NEW YORK--Legendary businesswoman Martha Stewart wanted to post to her Twitter account from a panel discussion onstage on Wednesday, and she couldn't. A particularly nasty edition of one of Twitter's notorious service outages got in the way.
Stewart, along with Huffington Post founder and new-media figurehead Arianna Huffington, was participating in an onstage interview conducted by veteran tech journalist Kara Swisher at the "Digital Content NewFront," an annual event conducted by ad agency Digitas as part of Internet Week New York. Swisher commented on the fact that Stewart was toying with the iPad she was holding as the panel was starting. Stewart said in response, "I was trying to tweet, but Twitter is having an error."
"What a shock," Swisher quipped.
Indeed, Twitter had been suffering from a notably bad service outage on Tuesday and particularly Wednesday morning, one that knocked out access to its application program interface (API) for many third-party services, and also put the "fail whale"--Twitter's iconic error message--on the Twitter.com home page for quite some time. Some of the trending topics on Twitter included "stupid whale," "Twitter over capacity," and "ballenita," the Spanish term for "little whale."
"We are experiencing site availability issues--additional latency and errors--this morning," Twitter confirmed in a post on its status blog on Wednesday morning, disabling some site features in an attempt to keep its service afloat. At 10:34 a.m. PDT, Twitter posted an update to say that the issues had been resolved.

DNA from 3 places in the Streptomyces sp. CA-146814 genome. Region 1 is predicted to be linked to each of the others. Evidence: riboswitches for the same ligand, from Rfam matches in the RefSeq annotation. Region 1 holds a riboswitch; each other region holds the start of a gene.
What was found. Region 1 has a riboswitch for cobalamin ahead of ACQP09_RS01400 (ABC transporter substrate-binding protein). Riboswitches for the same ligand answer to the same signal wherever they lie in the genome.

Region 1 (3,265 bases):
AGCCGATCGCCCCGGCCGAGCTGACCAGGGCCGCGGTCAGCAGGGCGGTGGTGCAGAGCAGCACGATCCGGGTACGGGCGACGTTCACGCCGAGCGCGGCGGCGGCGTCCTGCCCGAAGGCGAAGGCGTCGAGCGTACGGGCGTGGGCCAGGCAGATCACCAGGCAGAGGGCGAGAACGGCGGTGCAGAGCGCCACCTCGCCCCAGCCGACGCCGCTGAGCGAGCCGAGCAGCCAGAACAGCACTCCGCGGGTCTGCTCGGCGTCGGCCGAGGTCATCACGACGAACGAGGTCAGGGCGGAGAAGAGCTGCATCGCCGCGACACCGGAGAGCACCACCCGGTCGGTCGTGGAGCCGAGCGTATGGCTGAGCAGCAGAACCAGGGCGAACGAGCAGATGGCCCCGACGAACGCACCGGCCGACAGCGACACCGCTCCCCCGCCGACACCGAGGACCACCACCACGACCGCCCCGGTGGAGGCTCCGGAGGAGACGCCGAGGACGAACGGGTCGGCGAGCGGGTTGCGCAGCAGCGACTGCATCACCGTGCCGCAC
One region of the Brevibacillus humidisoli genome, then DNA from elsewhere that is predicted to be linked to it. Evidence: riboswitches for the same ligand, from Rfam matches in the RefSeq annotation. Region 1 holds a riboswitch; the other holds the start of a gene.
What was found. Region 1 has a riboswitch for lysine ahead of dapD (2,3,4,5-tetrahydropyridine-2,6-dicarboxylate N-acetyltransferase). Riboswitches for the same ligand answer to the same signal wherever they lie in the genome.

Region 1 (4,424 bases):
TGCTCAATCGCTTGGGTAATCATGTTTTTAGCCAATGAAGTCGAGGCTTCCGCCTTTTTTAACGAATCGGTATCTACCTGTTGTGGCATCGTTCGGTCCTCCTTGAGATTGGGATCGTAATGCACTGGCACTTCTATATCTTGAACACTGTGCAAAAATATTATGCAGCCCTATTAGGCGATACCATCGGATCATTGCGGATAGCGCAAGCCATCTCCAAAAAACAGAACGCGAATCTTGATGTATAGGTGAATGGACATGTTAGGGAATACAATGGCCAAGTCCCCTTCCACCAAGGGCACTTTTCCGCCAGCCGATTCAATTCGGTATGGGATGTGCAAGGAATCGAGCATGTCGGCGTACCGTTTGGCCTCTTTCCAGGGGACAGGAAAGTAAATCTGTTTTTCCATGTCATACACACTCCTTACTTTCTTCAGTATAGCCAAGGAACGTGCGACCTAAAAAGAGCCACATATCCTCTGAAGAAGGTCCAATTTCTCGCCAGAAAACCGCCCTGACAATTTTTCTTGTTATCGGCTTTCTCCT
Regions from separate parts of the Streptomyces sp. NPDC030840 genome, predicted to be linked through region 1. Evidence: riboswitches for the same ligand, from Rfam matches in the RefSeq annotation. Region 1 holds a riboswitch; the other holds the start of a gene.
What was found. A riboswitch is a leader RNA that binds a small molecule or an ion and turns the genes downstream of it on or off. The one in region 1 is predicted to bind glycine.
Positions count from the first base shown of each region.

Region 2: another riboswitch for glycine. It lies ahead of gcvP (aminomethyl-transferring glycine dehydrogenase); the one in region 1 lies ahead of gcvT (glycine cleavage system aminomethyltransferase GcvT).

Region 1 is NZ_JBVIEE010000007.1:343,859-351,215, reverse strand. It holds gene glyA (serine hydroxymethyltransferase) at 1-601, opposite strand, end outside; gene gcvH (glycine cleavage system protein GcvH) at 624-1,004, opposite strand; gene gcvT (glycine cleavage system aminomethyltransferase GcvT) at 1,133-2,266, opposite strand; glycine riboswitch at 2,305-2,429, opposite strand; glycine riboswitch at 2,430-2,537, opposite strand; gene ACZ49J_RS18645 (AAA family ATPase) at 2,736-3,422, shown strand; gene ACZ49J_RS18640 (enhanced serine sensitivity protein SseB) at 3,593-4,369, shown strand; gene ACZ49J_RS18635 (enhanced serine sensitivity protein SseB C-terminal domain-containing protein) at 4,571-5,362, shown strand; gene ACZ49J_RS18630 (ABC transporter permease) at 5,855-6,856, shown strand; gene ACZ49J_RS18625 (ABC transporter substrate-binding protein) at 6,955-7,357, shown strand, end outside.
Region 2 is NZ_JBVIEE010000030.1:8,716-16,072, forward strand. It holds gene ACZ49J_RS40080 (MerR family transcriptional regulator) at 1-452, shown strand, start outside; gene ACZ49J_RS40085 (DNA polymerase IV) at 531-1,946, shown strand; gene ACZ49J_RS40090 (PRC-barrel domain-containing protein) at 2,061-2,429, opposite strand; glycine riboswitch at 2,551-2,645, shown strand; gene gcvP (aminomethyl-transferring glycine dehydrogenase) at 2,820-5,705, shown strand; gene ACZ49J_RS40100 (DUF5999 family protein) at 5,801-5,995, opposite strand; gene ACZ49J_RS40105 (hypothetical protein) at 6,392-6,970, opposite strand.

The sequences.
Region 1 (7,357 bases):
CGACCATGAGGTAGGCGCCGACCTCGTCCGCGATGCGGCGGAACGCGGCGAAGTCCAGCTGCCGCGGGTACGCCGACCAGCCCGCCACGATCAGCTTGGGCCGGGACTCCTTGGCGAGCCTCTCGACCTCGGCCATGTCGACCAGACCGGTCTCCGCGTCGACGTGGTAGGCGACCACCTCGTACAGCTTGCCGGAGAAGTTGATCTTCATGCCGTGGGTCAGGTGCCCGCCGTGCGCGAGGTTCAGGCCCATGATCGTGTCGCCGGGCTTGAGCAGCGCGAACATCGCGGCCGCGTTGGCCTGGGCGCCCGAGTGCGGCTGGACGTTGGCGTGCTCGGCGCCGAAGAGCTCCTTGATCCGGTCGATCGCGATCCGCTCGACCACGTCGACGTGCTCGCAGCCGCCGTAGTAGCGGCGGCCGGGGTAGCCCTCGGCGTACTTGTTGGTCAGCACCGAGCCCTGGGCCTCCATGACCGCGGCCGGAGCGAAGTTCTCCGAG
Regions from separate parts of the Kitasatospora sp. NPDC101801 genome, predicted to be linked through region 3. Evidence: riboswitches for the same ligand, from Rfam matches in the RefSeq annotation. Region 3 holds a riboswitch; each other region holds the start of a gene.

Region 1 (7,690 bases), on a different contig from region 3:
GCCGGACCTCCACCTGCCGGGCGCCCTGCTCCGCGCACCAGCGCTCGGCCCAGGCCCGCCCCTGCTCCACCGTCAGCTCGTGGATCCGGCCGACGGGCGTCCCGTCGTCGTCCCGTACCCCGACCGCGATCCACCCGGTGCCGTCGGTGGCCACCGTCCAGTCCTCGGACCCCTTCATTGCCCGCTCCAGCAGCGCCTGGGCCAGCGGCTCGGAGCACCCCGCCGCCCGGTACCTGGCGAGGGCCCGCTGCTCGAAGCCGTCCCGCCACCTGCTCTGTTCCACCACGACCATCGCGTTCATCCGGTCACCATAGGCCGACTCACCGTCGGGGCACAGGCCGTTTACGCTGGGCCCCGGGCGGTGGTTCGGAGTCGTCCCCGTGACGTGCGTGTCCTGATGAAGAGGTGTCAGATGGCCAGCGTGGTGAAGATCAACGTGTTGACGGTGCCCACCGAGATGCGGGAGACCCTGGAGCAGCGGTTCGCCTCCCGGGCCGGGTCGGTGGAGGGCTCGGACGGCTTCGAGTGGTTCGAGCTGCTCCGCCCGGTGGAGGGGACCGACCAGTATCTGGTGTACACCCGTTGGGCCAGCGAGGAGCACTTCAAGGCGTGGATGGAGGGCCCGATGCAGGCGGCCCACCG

Twitter outages are hardly newsworthy given the site's history of unfortunate instability, but this one comes at an especially inopportune time. Twitter has been making one move after another to establish itself as a more robust, feature-heavy, and ultimately profitable service in the wake of the series of announcements at its developer conference this spring; these revealed it had chosen a path for making money and would also be building new features that heretofore had been the domain of third-party services built on top of its API. The most recent one, which the company announced earlier this week, is an in-house URL shortener. The new, buttoned-up, run-like-a-real-business Twitter doesn't have the room for "latency" that it did a few years ago.
Twitter now has 190 million users, chief operating officer Dick Costolo said earlier this week during another Internet Week conference in New York, and 65 million tweets are posted per day. But, obviously, this means absolutely nothing if Martha Stewart is unable to tell the world what she's doing.